Couples are very important in mechanical engineering and the physical sciences. A few examples are:

  • The forces exerted by your hand on a screw-driver
  • The forces exerted by the tip of a screw-driver on the head of a screw
  • Drag forces acting on a spinning propeller
  • Forces on an electric dipole in a uniform electric field.
  • The reaction control system on a spacecraft.

In a liquid crystal it is the rotation of an optic axis called the director that produces the functionality of these compounds. As Jerald Ericksen explained

At first glance, it may seem that it is optics or electronics which is involved, rather than mechanics. Actually, the changes in optical behavior, etc. are associated with changes in orientation. In turn, these are produced by couples. Very roughly, it is similar to bending a wire, by applying couples.[5]

See also


  1. ^ a b c Dynamics, Theory and Applications by T.R. Kane and D.A. Levinson, 1985, pp. 90-99: Free download
  2. ^ Physics for Engineering by Hendricks, Subramony, and Van Blerk, page 148, Web link
  3. ^ Engineering Mechanics: Equilibrium, by C. Hartsuijker, J. W. Welleman, page 64 Web link
  4. ^ a b c Augustus Jay Du Bois (1902). The mechanics of engineering, Volume 1. Wiley. p. 186. 
  5. ^ J.L. Ericksen (1979) Timoshenko Acceptance Speech at site for mechanicians
  • H.F. Girvin (1938) Applied Mechanics, §28 Couples, pp 33,4, Scranton Pennsylvania: International Textbook Company.

Wikimedia Foundation. 2010.

Look at other dictionaries:

  • Couple — (  pronunciation (help·info)) may refer to: Two items of a type. Two members of an intimate relationship Couple (mechanics), a system of forces with a resultant moment but no resultant force Thermocouple, a type of temp …   Wikipedia

  • couple — ► NOUN 1) two individuals of the same sort considered together. 2) (treated as sing. or pl. ) two people who are married or otherwise closely associated romantically or sexually. 3) informal an indefinite small number. 4) Mechanics a pair of… …   English terms dictionary

  • Mechanics — This article is about an area of scientific study. For other uses, see Mechanic (disambiguation). Mechanics (Greek Μηχανική) is the branch of physics concerned with the behavior of physical bodies when subjected to forces or displacements, and… …   Wikipedia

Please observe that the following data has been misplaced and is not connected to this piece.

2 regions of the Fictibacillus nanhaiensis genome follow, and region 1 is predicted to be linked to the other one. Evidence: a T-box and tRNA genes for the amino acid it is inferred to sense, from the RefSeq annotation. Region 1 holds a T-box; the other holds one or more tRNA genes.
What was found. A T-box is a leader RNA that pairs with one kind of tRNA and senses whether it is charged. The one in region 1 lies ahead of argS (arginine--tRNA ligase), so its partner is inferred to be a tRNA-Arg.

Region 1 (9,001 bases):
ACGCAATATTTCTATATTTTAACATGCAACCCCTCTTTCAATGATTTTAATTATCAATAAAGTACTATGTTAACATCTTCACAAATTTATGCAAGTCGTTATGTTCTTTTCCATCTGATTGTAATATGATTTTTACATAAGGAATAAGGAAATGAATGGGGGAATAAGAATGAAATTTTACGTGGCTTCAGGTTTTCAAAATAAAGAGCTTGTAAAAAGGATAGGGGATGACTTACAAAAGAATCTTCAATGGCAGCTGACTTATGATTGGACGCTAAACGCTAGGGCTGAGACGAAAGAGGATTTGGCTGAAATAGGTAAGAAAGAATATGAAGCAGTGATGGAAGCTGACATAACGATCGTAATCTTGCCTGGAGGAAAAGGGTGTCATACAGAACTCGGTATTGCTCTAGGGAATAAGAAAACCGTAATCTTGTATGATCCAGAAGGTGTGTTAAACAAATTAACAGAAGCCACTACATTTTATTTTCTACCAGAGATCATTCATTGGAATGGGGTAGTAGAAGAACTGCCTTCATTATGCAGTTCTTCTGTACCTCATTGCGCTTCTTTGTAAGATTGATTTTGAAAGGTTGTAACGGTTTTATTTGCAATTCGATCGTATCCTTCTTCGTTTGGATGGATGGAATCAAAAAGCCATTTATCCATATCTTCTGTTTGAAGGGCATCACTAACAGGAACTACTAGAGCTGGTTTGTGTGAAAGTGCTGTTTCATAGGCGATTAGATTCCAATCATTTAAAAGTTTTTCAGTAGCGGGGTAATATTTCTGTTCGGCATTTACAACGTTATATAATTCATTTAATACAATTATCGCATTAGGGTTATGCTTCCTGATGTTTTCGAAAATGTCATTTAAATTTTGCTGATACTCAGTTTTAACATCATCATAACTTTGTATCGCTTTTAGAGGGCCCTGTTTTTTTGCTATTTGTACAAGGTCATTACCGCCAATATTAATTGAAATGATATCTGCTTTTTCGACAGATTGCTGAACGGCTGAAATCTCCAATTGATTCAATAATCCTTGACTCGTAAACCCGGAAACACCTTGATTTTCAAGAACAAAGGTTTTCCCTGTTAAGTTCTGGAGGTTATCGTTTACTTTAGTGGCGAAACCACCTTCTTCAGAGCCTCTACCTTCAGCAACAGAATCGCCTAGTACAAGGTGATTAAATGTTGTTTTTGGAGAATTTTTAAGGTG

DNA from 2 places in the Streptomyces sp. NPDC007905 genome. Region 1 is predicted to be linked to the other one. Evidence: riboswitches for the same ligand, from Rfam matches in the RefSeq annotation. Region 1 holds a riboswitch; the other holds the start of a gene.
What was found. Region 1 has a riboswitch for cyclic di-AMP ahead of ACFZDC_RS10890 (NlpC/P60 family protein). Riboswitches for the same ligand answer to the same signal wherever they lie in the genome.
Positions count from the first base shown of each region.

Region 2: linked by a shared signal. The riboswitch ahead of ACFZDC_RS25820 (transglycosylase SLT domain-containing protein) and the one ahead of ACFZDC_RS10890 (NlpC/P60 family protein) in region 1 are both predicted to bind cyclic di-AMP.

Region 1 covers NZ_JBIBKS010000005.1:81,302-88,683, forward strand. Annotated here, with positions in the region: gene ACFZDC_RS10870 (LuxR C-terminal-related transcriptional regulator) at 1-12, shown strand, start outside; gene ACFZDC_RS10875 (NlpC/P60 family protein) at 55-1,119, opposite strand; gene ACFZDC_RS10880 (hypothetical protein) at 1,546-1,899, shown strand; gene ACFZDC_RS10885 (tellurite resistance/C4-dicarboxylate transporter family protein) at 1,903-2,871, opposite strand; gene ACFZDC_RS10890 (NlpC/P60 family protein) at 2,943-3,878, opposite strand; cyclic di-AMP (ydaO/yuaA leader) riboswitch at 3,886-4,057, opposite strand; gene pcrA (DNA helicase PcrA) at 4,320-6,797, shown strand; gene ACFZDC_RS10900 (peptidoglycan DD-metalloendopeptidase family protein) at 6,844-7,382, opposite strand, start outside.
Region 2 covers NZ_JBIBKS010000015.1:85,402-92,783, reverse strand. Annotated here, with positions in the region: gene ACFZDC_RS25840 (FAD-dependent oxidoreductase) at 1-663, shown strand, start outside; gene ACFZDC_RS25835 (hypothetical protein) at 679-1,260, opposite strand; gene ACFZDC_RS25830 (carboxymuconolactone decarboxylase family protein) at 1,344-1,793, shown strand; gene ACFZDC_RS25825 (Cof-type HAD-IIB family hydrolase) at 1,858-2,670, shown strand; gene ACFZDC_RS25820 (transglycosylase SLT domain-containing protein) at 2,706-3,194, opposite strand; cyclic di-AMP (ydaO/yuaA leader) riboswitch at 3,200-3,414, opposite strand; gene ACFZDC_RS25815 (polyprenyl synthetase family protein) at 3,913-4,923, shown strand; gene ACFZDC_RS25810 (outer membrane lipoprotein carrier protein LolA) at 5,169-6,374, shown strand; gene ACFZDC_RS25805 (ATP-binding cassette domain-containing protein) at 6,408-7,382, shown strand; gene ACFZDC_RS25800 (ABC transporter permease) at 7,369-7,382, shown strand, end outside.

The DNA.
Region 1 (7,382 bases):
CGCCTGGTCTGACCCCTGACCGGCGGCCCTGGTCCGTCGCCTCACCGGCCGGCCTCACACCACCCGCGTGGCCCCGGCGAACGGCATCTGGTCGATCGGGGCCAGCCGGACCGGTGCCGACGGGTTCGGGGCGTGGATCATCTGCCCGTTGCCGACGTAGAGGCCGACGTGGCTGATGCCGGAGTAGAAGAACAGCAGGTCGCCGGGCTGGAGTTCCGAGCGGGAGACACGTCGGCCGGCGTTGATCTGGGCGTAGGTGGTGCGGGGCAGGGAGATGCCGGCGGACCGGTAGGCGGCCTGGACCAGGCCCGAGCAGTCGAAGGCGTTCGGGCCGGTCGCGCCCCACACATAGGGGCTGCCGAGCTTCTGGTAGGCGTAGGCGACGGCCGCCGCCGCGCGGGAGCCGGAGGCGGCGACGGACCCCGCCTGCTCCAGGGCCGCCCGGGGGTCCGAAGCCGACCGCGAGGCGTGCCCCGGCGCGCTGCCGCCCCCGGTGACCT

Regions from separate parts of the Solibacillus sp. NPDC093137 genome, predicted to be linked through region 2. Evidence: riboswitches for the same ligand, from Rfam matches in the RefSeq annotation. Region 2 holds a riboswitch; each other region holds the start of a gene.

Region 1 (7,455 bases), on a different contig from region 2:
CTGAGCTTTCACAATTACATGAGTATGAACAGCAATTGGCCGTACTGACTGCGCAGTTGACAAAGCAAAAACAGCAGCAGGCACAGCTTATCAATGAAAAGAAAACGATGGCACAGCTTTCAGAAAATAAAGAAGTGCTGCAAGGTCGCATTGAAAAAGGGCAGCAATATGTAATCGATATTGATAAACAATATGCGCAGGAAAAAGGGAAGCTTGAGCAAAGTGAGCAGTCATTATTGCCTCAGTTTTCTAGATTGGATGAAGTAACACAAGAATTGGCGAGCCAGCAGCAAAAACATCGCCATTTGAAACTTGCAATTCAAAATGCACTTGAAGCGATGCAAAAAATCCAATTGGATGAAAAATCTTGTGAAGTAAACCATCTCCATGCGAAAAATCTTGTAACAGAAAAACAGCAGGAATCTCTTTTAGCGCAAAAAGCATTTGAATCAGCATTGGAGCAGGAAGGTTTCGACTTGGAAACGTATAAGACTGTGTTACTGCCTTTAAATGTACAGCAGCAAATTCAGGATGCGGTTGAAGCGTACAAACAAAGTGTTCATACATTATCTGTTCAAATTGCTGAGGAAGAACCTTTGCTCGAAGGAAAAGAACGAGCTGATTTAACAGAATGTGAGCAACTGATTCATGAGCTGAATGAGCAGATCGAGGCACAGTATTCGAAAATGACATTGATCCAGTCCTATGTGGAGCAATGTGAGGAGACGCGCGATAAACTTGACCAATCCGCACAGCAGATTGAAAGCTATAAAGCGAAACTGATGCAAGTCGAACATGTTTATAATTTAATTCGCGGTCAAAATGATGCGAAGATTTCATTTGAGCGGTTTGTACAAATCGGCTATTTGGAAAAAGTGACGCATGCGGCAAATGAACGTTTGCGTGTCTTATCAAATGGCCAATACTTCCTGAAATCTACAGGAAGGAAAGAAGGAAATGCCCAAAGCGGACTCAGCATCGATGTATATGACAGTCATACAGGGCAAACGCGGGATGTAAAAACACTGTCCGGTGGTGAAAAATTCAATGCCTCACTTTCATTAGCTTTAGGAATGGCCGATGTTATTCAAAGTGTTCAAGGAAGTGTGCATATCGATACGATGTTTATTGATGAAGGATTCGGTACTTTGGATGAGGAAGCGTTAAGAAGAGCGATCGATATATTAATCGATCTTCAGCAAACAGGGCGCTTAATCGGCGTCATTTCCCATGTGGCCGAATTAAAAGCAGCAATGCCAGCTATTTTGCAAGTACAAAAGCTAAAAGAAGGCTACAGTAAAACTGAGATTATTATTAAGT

• Mechanics of planar particle motion — Classical mechanics Newton s Second Law History of classical mechanics  …   Wikipedia

  • couple — coupleable, adj. /kup euhl/, n., v., coupled, coupling. n. 1. two of the same sort considered together; pair. 2. two persons considered as joined together, as a married or engaged pair, lovers, or dance partners: They make a handsome couple. 3.… …   Universalium

  • couple — /ˈkʌpəl / (say kupuhl) noun 1. a combination of two; a pair. 2. two of the same sort connected or considered together. 3. two people in a romantic relationship: a young married couple. 4. two people associated as partners in a dance, etc. 5. a… …   Australian English dictionary

  • couple — noun 1》 two individuals of the same sort considered together. 2》 [treated as sing. or plural] two people who are married or otherwise closely associated romantically or sexually. 3》 informal an indefinite small number: a couple of days ago. 4》… …   English new terms dictionary

  • couple — cou·ple || kÊŒpl n. pair, duo, group of two persons or things; (Mechanics) two equal forces acting in opposite directions (causing rotation) v. connect, join, link; marry; mate, engage in sexual intercourse …   English contemporary dictionary

  • Stress (mechanics) — Continuum mechanics …   Wikipedia

  • Continuum mechanics — Continuum mechanics …   Wikipedia

Share the article and excerpts

Direct link
Do a right-click on the link above
and select “Copy Link”

We are using cookies for the best presentation of our site. Continuing to use this site, you agree with this.